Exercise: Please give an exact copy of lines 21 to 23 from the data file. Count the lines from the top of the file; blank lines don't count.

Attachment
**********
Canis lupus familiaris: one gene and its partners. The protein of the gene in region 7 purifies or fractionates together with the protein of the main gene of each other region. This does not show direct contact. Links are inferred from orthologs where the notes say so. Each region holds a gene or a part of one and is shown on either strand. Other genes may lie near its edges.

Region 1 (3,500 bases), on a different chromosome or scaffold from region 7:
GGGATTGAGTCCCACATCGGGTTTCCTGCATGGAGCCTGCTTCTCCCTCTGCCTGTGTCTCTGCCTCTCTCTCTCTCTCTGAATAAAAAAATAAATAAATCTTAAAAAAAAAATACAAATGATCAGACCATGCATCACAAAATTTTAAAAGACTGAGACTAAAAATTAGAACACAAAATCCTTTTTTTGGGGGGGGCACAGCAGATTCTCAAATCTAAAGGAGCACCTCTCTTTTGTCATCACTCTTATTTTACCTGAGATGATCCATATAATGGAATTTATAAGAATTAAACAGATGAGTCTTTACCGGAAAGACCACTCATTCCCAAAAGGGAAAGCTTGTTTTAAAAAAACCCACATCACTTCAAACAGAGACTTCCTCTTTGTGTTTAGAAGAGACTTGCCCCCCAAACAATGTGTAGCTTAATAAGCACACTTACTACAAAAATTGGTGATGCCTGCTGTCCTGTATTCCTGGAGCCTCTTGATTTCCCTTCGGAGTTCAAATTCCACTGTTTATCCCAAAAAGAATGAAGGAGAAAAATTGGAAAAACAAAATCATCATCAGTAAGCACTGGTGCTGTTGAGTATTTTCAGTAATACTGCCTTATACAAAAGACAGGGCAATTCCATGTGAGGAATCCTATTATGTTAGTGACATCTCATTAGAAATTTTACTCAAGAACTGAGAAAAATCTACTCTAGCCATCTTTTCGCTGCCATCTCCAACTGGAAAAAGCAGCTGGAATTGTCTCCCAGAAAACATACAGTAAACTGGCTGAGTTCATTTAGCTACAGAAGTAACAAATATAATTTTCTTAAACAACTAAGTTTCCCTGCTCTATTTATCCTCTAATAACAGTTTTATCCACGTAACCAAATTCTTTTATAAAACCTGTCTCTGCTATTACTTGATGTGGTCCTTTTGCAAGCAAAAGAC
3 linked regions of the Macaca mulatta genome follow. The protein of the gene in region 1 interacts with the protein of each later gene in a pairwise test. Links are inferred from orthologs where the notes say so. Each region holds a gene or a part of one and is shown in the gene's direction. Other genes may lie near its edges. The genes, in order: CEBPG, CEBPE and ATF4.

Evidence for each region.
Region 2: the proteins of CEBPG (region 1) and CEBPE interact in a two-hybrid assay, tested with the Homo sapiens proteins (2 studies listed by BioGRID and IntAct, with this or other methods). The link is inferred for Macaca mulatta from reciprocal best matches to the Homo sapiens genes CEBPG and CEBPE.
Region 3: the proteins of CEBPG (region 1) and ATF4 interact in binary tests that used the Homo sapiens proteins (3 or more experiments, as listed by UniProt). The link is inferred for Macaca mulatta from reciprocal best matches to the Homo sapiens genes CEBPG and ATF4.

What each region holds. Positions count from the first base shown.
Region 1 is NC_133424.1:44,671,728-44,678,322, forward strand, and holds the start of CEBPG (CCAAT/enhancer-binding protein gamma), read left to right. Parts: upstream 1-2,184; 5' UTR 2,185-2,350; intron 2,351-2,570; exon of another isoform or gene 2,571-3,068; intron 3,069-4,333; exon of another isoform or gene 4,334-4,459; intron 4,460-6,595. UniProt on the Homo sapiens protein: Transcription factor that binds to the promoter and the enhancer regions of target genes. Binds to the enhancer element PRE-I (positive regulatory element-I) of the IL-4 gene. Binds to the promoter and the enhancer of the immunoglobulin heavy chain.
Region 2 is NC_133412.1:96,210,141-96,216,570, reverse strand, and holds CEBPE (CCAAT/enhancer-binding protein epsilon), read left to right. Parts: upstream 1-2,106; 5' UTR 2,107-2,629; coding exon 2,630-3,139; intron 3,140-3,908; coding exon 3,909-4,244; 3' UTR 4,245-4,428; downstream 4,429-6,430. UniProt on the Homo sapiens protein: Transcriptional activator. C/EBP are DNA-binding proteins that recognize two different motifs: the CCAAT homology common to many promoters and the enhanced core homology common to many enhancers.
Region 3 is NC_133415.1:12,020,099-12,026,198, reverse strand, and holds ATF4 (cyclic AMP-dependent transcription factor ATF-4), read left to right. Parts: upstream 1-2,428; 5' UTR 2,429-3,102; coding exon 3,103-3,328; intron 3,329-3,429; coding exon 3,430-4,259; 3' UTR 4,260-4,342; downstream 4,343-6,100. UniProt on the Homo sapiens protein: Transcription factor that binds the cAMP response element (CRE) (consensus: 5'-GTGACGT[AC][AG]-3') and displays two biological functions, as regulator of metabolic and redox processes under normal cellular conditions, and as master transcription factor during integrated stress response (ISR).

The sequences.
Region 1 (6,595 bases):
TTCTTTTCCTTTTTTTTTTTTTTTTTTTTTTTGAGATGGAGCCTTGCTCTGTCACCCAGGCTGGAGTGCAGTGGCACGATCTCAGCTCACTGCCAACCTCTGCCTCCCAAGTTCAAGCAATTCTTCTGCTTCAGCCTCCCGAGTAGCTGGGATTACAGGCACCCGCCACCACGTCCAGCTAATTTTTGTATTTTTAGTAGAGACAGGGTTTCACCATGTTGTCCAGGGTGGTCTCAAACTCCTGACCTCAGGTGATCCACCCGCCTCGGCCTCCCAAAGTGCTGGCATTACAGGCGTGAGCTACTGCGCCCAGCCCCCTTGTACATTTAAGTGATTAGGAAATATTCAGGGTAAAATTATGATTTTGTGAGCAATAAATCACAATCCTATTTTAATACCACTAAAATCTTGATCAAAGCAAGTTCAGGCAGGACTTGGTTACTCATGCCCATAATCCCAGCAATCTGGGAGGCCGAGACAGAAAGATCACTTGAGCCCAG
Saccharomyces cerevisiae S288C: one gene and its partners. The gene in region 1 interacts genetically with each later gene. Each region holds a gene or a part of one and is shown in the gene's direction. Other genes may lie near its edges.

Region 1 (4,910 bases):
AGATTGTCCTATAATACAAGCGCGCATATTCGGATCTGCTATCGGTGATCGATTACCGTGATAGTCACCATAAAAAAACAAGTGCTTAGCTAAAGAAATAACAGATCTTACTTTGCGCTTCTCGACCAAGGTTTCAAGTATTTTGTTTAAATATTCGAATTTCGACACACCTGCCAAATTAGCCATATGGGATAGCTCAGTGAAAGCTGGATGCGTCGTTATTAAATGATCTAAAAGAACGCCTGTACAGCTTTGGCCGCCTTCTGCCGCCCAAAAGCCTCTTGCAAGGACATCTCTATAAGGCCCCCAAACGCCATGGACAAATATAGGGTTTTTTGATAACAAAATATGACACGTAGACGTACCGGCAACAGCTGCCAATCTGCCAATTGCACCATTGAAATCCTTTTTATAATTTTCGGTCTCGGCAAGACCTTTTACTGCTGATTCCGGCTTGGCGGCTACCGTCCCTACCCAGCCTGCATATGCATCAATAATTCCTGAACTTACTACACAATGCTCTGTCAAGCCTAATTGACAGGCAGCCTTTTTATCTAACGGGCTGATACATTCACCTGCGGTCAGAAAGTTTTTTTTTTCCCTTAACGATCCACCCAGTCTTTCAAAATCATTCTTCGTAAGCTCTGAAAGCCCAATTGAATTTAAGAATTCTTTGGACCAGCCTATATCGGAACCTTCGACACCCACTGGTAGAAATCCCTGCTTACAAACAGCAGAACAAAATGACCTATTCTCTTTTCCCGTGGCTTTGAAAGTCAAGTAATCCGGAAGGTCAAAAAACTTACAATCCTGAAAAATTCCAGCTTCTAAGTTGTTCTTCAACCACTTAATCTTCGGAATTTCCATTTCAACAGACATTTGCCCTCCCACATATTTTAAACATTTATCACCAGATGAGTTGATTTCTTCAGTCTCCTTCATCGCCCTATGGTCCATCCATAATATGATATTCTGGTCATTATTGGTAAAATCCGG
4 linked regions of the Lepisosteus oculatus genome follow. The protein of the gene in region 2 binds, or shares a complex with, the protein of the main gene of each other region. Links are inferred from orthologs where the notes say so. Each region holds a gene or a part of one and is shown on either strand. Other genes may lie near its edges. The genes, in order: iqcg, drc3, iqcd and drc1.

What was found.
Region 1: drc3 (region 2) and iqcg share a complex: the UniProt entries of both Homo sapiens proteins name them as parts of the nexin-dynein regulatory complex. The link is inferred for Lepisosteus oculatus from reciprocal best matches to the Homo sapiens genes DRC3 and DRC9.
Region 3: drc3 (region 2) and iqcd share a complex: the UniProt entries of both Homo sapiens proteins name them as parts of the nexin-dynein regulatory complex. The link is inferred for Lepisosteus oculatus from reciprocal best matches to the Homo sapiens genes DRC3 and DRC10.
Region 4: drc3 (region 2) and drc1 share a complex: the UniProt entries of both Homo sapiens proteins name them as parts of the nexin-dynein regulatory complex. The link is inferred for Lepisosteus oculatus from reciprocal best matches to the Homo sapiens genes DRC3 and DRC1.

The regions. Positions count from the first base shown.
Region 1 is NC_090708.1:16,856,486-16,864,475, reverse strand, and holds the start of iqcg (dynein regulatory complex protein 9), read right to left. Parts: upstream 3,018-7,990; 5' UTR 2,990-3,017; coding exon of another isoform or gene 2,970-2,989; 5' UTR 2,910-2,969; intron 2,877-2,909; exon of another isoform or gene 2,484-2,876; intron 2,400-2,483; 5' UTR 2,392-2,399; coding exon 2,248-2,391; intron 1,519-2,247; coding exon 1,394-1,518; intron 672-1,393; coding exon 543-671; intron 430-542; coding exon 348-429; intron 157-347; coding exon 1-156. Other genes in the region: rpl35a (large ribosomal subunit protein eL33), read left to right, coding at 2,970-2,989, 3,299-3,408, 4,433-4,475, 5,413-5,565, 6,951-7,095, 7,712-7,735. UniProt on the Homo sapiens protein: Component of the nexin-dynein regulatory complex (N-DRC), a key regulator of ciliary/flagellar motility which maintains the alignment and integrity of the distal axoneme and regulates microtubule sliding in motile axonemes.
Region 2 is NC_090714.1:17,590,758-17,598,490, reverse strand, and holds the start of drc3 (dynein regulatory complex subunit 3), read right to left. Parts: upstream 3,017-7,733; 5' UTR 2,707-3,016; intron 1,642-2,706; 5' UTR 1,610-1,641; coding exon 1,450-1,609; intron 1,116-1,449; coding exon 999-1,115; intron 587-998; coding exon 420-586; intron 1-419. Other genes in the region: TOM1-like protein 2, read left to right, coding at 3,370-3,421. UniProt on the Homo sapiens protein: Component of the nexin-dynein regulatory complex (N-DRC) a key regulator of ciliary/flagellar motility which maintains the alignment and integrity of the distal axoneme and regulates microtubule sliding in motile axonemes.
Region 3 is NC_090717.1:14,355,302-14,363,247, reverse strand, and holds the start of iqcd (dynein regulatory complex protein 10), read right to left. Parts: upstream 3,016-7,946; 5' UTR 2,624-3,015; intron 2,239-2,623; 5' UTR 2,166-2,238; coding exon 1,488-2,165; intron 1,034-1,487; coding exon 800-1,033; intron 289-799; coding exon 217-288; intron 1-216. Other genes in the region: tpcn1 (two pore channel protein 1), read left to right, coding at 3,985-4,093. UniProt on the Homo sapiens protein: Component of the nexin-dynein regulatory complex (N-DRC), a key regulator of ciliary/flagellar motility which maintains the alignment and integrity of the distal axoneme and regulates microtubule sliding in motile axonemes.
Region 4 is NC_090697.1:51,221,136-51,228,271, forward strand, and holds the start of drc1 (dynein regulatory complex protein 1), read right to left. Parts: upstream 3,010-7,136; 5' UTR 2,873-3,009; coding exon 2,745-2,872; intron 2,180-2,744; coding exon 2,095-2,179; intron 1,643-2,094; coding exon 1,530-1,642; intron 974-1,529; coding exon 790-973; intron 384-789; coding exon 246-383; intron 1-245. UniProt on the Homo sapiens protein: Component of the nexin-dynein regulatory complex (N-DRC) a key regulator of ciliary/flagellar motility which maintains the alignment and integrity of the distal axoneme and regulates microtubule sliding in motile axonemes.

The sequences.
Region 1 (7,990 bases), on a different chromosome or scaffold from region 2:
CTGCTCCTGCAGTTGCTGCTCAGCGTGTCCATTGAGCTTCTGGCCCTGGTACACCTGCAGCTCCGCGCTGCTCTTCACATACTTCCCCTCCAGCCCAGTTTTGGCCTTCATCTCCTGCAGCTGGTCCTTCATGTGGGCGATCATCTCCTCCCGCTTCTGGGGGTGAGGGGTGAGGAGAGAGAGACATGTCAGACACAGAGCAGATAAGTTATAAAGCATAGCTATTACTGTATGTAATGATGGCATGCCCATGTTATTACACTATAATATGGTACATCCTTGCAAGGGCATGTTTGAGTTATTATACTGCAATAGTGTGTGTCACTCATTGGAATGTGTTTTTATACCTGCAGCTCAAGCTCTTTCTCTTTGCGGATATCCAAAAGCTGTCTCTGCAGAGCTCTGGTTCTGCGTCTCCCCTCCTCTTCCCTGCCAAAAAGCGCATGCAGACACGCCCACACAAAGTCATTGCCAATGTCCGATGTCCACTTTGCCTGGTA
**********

Region 3: drc3 (region 2) and iqcd share a complex: the UniProt entries of both Homo sapiens proteins name them as parts of the nexin-dynein regulatory complex. The link is inferred for Lepisosteus oculatus from reciprocal best matches to the Homo sapiens genes DRC3 and DRC10.
Region 4: drc3 (region 2) and drc1 share a complex: the UniProt entries of both Homo sapiens proteins name them as parts of the nexin-dynein regulatory complex. The link is inferred for Lepisosteus oculatus from reciprocal best matches to the Homo sapiens genes DRC3 and DRC1.

The regions. Positions count from the first base shown.